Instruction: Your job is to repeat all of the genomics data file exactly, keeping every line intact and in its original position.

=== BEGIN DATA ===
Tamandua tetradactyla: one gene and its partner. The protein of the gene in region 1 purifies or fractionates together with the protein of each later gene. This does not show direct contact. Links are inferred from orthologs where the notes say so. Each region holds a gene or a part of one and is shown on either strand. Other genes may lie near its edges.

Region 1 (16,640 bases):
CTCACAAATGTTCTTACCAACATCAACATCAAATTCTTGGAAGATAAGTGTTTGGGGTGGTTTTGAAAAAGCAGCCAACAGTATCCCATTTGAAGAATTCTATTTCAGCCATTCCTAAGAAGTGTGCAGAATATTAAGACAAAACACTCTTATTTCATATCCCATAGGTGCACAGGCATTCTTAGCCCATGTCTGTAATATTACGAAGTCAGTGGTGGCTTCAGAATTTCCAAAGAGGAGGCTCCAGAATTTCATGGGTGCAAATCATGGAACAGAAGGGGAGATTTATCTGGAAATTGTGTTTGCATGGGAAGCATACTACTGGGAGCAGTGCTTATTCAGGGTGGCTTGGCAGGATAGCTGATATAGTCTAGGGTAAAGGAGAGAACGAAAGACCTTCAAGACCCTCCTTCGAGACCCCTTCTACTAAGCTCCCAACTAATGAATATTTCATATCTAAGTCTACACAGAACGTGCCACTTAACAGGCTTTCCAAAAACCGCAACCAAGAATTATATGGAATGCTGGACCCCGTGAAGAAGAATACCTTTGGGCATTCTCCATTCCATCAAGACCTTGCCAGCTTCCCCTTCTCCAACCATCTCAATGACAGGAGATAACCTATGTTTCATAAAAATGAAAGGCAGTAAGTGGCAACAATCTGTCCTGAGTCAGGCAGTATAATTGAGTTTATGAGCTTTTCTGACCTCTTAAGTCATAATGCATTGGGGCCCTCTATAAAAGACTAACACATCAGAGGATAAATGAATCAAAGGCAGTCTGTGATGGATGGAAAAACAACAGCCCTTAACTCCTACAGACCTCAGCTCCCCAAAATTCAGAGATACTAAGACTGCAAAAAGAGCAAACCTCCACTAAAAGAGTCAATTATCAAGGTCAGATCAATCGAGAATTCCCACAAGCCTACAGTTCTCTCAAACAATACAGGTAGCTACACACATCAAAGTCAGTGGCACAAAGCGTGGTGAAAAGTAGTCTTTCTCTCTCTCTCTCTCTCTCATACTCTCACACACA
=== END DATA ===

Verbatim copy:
Tamandua tetradactyla: one gene and its partner. The protein of the gene in region 1 purifies or fractionates together with the protein of each later gene. This does not show direct contact. Links are inferred from orthologs where the notes say so. Each region holds a gene or a part of one and is shown on either strand. Other genes may lie near its edges.

Region 1 (16,640 bases):
CTCACAAATGTTCTTACCAACATCAACATCAAATTCTTGGAAGATAAGTGTTTGGGGTGGTTTTGAAAAAGCAGCCAACAGTATCCCATTTGAAGAATTCTATTTCAGCCATTCCTAAGAAGTGTGCAGAATATTAAGACAAAACACTCTTATTTCATATCCCATAGGTGCACAGGCATTCTTAGCCCATGTCTGTAATATTACGAAGTCAGTGGTGGCTTCAGAATTTCCAAAGAGGAGGCTCCAGAATTTCATGGGTGCAAATCATGGAACAGAAGGGGAGATTTATCTGGAAATTGTGTTTGCATGGGAAGCATACTACTGGGAGCAGTGCTTATTCAGGGTGGCTTGGCAGGATAGCTGATATAGTCTAGGGTAAAGGAGAGAACGAAAGACCTTCAAGACCCTCCTTCGAGACCCCTTCTACTAAGCTCCCAACTAATGAATATTTCATATCTAAGTCTACACAGAACGTGCCACTTAACAGGCTTTCCAAAAACCGCAACCAAGAATTATATGGAATGCTGGACCCCGTGAAGAAGAATACCTTTGGGCATTCTCCATTCCATCAAGACCTTGCCAGCTTCCCCTTCTCCAACCATCTCAATGACAGGAGATAACCTATGTTTCATAAAAATGAAAGGCAGTAAGTGGCAACAATCTGTCCTGAGTCAGGCAGTATAATTGAGTTTATGAGCTTTTCTGACCTCTTAAGTCATAATGCATTGGGGCCCTCTATAAAAGACTAACACATCAGAGGATAAATGAATCAAAGGCAGTCTGTGATGGATGGAAAAACAACAGCCCTTAACTCCTACAGACCTCAGCTCCCCAAAATTCAGAGATACTAAGACTGCAAAAAGAGCAAACCTCCACTAAAAGAGTCAATTATCAAGGTCAGATCAATCGAGAATTCCCACAAGCCTACAGTTCTCTCAAACAATACAGGTAGCTACACACATCAAAGTCAGTGGCACAAAGCGTGGTGAAAAGTAGTCTTTCTCTCTCTCTCTCTCTCTCATACTCTCACACACA